• The Dodgers have selected the contract of infielder/outfielder Tim Locastro, as per a team announcement.  Outfielder O’Koyea Dickson was placed on the 60-day DL due to a shoulder injury to create space on the 40-man roster.  Manager Dave Roberts told Bill Plunkett of the Orange County Register and other reporters that the Dodgers are evaluating Locastro as a possible pinch-running specialist for the postseason, to the point that Locastro won’t receive any at-bats during his call-up.  Locastro, a 13th-round pick for the Blue Jays in the 2013 draft, has a solid .293/.372/.402 slash line over his 2066 career minor league PA but has shown particular aptitude on the basepaths, stealing 143 bases out of 178 attempts.
  • The Blue Jays announced that they’ve selected the contract of right-hander Taylor Cole for the final series of the season, with righty Aaron Sanchez shifting from the 10-day DL to the 60-day DL to clear a spot on the 40-man roster. He’ll give the team an additional bit of bullpen depth for the final three games, though he’s already been removed from the 40-man once this season, so he’ll again be a candidate come off once the regular season ends. The 27-year-old Cole missed much of the regular season due to injury in the minors but threw 12 2/3 innings of scoreless ball across three levels before being promoted for his big league debut in early August. Cole was rocked for four runs on six hits in one inning of work in his lone big league appearance. He suffered a broken toe in that appearance and landed on the MLB 10-day DL before being released and re-signed to a new minor league deal once his DL stint was up.
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    Mark Polishuk <![CDATA[Cardinals Expected To Pursue Josh Donaldson In Trade Talks]]> 2017-09-29T21:38:35Z 2017-09-29T21:38:35Z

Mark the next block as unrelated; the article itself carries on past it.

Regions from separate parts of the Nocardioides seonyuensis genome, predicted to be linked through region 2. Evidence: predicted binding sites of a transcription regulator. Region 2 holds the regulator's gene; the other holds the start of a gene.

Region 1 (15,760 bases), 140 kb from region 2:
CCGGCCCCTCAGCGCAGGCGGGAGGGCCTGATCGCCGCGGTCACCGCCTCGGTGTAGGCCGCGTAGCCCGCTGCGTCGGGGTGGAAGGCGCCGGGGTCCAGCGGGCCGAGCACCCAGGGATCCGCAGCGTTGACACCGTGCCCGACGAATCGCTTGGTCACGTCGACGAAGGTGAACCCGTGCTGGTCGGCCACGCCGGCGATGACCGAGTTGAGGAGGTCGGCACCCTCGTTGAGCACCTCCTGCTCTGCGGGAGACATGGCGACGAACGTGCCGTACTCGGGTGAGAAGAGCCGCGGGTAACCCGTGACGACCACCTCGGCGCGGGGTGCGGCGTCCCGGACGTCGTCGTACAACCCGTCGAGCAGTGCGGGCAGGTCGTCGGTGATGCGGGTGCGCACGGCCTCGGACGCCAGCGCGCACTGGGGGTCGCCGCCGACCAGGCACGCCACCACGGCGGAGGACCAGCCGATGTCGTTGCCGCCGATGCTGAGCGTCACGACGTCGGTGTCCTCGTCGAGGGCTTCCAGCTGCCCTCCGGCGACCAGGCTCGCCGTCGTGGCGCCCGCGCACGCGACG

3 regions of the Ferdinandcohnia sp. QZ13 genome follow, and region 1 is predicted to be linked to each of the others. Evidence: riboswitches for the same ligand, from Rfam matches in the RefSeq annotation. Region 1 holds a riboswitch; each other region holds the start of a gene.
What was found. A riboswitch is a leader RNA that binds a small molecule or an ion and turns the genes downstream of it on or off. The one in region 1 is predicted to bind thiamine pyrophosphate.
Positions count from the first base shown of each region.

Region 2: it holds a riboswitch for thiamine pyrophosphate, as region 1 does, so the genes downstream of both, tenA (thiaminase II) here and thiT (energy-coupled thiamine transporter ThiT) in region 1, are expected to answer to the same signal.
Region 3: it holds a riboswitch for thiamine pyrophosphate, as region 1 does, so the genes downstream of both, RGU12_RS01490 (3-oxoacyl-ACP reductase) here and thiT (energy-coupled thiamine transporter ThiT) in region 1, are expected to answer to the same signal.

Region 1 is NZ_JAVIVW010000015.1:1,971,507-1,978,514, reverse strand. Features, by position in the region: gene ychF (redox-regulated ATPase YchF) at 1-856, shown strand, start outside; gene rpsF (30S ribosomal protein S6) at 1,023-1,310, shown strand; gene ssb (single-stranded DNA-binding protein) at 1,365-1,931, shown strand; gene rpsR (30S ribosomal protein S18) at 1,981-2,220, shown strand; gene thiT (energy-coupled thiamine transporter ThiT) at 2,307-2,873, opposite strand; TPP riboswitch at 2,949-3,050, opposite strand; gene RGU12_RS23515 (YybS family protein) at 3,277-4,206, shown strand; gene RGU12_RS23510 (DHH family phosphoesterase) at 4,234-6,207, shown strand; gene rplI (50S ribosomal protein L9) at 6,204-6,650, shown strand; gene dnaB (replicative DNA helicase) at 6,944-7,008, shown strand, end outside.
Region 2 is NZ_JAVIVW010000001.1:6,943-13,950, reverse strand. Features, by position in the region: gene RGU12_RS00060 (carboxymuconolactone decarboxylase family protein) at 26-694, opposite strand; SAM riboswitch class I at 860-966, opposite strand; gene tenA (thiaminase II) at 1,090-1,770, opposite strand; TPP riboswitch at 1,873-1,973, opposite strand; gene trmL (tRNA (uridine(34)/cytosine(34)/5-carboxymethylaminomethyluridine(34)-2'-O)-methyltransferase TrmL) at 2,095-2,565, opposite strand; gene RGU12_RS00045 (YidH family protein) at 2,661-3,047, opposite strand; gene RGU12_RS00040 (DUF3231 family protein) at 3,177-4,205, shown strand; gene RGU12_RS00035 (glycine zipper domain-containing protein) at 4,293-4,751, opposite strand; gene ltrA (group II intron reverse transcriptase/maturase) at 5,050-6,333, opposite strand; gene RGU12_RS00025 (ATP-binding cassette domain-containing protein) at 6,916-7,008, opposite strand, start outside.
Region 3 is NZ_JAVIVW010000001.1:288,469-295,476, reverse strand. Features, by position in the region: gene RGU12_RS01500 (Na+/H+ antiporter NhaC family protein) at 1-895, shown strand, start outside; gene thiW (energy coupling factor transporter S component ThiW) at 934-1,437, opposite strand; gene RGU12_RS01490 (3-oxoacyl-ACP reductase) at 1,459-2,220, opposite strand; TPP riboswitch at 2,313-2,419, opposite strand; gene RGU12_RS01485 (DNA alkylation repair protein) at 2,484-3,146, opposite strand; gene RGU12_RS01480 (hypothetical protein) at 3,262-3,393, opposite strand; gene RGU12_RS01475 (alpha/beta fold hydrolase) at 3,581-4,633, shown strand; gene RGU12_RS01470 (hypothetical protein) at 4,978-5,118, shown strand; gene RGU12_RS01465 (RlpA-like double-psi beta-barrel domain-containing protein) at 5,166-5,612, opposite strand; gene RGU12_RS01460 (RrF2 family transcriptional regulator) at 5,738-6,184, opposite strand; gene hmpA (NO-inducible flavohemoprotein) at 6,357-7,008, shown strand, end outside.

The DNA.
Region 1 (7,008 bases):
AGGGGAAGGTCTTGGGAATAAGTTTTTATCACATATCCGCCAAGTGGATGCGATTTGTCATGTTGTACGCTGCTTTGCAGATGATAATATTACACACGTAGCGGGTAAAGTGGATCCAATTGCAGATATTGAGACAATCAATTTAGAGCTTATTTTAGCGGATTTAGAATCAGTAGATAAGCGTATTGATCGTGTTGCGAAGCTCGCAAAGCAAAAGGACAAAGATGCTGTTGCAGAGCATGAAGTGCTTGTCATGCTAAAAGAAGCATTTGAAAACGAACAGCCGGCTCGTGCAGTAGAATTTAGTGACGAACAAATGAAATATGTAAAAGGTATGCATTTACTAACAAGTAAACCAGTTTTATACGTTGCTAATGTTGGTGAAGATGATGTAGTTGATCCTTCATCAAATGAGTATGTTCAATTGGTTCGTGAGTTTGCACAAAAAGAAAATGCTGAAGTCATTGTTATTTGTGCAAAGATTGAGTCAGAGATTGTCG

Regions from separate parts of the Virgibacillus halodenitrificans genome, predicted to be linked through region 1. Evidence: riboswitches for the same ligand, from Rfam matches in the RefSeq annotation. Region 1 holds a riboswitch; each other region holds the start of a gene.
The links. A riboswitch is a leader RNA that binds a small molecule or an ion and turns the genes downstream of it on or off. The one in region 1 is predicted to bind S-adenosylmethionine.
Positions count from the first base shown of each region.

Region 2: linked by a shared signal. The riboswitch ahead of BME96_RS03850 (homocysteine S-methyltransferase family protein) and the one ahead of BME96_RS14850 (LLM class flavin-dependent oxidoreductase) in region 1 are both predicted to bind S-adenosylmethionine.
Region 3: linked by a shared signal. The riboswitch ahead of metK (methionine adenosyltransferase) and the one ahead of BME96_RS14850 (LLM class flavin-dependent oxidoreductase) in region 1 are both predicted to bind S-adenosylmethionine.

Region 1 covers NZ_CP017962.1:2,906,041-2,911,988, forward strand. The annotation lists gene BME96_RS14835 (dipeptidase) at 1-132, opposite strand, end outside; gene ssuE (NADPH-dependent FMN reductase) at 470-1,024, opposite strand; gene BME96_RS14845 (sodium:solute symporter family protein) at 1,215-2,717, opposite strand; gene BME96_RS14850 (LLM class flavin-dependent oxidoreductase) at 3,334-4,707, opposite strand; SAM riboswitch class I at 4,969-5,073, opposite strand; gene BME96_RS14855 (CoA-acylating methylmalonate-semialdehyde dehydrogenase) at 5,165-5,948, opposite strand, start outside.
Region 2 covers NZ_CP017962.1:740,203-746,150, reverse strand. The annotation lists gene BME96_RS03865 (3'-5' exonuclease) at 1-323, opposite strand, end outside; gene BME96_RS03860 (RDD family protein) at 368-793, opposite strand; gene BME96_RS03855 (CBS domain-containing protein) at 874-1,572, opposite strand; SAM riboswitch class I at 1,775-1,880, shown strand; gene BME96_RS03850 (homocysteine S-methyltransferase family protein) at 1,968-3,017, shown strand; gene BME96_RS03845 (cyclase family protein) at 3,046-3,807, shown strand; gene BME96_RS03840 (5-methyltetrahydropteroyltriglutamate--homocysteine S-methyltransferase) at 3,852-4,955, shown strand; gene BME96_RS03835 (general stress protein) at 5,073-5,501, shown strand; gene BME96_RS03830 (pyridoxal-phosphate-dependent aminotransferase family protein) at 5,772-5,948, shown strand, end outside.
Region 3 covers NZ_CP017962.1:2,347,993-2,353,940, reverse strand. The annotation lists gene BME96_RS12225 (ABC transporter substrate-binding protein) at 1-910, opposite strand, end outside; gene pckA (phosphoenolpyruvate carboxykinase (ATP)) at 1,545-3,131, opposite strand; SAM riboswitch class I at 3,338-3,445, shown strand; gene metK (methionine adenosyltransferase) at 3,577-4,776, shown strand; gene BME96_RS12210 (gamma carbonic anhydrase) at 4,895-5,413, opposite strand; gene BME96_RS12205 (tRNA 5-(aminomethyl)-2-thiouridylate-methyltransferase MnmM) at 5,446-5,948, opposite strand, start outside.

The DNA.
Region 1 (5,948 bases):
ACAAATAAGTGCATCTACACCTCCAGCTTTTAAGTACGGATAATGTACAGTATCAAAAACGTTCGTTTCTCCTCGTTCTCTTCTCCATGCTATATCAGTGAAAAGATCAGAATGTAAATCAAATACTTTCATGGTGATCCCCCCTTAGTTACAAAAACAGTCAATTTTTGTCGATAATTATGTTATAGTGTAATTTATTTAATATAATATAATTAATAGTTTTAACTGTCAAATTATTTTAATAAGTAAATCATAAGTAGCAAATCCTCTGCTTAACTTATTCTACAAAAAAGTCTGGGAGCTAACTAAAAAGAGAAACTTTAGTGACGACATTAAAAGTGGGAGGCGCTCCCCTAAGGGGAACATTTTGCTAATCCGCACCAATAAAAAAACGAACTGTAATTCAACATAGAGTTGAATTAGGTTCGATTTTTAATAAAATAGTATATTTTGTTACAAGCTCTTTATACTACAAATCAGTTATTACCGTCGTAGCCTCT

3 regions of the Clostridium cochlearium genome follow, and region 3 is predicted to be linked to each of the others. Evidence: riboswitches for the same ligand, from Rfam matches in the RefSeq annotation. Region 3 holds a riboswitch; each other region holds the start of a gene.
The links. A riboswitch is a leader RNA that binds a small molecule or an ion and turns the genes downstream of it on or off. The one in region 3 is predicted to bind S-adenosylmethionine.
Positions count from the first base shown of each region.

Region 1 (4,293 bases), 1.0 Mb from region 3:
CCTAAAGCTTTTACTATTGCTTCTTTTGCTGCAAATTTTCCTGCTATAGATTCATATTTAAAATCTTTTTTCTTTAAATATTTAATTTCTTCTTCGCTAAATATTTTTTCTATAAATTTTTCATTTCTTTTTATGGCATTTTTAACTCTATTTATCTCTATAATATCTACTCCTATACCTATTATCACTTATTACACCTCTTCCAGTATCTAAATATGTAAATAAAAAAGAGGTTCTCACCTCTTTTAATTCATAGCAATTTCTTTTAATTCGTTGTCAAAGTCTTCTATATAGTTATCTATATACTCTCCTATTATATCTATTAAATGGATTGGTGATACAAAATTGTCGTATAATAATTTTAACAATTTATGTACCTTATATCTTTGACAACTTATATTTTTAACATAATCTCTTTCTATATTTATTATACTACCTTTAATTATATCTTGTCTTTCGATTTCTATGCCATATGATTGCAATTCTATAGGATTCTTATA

• The Cardinals “are expected to strongly pursue” a trade for Josh Donaldson during the offseason, USA Today’s Bob Nightengale reports (via Twitter).  The Cards’ internal interest in Donaldson was initially reported last July though at that time, no offers had been made.  Jedd Gyorko saw the bulk of action at third base for St. Louis last season (with Greg Garcia getting a fair amount of action as a left-handed hitting complement) and Gyorko could be a possible candidate to be headed back to the Blue Jays as part of a deal.  The Cardinals have a surplus of both outfielders and multi-positional infielders, so they’re a fit for Toronto’s needs as potential trade partners.  Of course, there hasn’t been any indication that the Jays are actually shopping their star third baseman.  Donaldson is a free agent after the 2018 season, though with the Jays planning to contend next year, it would take a massive offer to get them to part ways with the former AL MVP.
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    Steve Adams <![CDATA[Hernandez Impressing In Bid For Everyday Role In 2018]]> 2017-09-29T01:17:14Z 2017-09-28T23:34:51Z
  • The Blue Jays aren’t expected to retain longtime right fielder Jose Bautista this offseason, writes Gregor Chisholm of, making young Teoscar Hernandez’s huge September showing all the more important. Hernandez’s biggest obstacle, to date, has been his lack of plate discipline with the Jays. However, he’s drawn a pair of walks in his past couple of games, and manager John Gibbons said he’s been encouraged by a more measured approach to Hernandez’s plate appearances. “I’ve noticed a big change in his aggression at the plate,” said the skipper. “He’s still an aggressive hitter, but he’s not up there swinging at everything, which is key.” Hernandez is Toronto’s “most realistic” internal candidate to take over an everyday corner outfield spot in 2018, per Chisholm. Hernandez is hitting .282/.313/.667 with eight homers in just 83 plate appearances for the Jays since being called up earlier this month.